While students were laying down blankets on a grid of white dots on Memorial Mall, an inflatable Purdue Pete teetered back and forth as if he too couldn’t wait for Saturday’s football game to start.
The same LED wall system used in the Elliott Hall of Music displayed the game, according to Assistant Vice Provost for Student Life Todd Wetzel.
Football watch parties are the most recent addition to the ReEntry program created by the Office of the Vice Provost for Student Life. This program aims to host campus activities using social distancing strategies to amplify student life, according to the Purdue Memorial Union website.
“People can certainly sit in their apartment with their mask off in the comfort of their own home,” Wetzel said. “But the overwhelming part about any Purdue football experience is being a part of the crowd.”
When the revised football schedule was announced last month, Purdue President Mitch Daniels was clear that no large gatherings in violation of the Protect Purdue Pledge would be allowed, according to previous Exponent reporting.
“We’re going to have to fashion some way for all of us to enjoy the games,” Daniels said, “without congregating in ways that violate all the rules that go into the Protect Purdue Pledge.”
PMU created a plan approved by the Protect Purdue Health Center to do just that, Wetzel said.
Typical game-day concessions were handed out to students in a taped-off area with the field with an assembly line of snacks. Students had to finish eating before returning to their blanket.
Halftime included a prerecorded, Halloween-themed performance by the three platoons of the marching band.
Some students in attendance said they were grateful for this game restoring some sense of a normal semester.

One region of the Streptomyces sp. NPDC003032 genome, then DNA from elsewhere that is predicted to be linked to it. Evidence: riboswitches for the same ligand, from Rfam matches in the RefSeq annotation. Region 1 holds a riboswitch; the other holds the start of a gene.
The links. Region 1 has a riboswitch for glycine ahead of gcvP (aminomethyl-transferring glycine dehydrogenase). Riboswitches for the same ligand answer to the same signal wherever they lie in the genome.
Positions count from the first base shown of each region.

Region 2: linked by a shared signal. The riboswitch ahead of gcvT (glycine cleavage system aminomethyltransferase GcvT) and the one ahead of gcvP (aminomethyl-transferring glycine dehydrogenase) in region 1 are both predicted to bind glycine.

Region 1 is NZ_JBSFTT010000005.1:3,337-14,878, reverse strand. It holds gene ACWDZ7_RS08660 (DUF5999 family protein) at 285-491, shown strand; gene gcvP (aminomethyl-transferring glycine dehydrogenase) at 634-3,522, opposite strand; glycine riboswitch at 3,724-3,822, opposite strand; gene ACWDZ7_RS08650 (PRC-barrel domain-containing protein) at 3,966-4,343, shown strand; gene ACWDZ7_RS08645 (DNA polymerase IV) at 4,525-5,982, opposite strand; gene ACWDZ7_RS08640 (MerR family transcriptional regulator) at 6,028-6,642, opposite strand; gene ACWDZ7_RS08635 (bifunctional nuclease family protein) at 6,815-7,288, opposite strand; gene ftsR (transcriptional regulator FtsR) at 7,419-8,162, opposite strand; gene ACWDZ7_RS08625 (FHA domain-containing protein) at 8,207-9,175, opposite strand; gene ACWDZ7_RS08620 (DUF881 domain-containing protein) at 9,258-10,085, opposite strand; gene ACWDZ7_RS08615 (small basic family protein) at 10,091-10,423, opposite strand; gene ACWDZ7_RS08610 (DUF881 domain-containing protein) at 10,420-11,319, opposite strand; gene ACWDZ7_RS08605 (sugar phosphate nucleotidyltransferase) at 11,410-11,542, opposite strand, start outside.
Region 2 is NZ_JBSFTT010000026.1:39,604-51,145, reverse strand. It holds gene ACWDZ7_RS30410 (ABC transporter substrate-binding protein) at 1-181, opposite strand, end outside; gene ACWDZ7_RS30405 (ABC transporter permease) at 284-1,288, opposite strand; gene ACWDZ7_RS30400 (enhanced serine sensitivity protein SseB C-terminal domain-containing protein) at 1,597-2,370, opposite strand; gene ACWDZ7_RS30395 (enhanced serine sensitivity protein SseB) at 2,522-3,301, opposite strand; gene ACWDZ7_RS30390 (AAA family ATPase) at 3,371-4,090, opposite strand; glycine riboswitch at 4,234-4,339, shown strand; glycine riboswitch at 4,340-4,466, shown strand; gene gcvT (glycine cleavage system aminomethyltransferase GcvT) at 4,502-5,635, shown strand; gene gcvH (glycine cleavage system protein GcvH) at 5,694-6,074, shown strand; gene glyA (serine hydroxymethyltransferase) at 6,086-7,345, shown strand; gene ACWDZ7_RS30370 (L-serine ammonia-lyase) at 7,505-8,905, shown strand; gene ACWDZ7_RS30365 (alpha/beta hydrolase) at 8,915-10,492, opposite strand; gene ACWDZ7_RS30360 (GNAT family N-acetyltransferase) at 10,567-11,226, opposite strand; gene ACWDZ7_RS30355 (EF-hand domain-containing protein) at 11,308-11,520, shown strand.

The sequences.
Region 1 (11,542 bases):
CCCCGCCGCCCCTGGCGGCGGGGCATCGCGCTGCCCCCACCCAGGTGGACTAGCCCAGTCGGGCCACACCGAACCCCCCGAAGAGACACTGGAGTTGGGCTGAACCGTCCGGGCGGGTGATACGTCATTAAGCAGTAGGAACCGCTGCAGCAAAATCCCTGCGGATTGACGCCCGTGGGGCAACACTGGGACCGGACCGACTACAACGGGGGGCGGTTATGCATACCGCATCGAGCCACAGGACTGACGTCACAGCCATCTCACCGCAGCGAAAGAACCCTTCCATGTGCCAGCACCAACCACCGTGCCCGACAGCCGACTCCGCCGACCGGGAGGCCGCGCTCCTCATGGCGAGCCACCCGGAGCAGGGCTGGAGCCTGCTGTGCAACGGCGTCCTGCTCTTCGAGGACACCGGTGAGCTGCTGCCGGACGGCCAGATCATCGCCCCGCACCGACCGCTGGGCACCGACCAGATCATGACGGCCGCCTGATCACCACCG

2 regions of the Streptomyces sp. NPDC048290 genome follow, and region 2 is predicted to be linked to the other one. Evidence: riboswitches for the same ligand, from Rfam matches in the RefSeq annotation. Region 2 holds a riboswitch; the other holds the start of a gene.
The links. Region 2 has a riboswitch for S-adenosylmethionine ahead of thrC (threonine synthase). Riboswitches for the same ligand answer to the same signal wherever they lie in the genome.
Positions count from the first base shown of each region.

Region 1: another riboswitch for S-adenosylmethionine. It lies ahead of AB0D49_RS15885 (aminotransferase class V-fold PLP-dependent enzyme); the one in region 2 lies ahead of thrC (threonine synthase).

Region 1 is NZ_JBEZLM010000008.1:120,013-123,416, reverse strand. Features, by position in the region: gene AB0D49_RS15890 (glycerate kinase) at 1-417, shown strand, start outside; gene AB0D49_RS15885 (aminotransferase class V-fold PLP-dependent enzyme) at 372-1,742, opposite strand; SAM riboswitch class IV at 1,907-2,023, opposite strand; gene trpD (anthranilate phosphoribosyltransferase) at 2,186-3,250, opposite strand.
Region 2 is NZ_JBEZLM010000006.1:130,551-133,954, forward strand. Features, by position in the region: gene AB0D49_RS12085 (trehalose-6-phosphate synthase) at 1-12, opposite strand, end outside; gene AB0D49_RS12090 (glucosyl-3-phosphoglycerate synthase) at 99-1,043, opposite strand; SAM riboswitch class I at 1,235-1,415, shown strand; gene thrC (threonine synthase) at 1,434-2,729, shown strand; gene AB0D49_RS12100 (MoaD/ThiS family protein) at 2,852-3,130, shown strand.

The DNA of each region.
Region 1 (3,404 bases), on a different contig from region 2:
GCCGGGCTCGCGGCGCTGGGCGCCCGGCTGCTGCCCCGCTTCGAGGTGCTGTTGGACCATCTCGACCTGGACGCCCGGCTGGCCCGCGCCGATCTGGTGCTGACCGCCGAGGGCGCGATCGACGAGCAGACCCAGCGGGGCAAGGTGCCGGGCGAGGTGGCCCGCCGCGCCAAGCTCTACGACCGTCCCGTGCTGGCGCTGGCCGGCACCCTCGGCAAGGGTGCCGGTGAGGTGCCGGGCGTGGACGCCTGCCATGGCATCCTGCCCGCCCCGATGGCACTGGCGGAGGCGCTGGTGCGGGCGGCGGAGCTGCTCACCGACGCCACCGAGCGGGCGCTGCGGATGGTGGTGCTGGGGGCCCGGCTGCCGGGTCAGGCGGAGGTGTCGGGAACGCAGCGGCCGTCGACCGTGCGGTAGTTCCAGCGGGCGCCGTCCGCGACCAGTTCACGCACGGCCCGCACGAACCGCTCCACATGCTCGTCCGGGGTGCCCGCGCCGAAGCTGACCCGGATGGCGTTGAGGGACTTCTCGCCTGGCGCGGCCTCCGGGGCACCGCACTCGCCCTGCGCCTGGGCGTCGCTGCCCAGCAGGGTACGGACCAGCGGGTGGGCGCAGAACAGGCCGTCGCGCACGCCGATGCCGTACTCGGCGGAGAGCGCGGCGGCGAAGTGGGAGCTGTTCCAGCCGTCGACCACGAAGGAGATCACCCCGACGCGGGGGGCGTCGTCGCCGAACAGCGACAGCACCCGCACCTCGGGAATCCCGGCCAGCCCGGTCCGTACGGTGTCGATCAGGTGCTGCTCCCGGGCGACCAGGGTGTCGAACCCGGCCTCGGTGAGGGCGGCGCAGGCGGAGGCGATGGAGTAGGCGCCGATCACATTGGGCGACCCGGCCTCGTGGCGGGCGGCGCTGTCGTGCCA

“We’re both really excited for our first game on campus,” said Tannah Benware, a freshman in the College of Agriculture. She was with Alexis Hock, a freshman in the College of Health and Human Sciences.
“Nothing exciting has been able to happen because of COVID,” Benware added, “so this is the first thing we can do that’s fun.”
Jacob Bridgewater, a senior in the College of Engineering, said he was initially sad his final year at Purdue would pass without football. Even though he said he would prefer to watch games from Ross-Ade Stadium, he said experiencing an unorthodox game day atmosphere is better than nothing.
Bridgewater went on to call the game: Purdue wins, 24-19, he predicted. The final score was Purdue 24, Iowa 20.
“Given that there’s no tailgating,” Wetzel said, “there is no other place to gather with your fellow Boilermakers and express that school spirit together. This is a really singular opportunity.”
The next watch party is set for the home game against Northwestern on Nov. 14. It will be the last opportunity for such a gathering before students are sent home for Thanksgiving.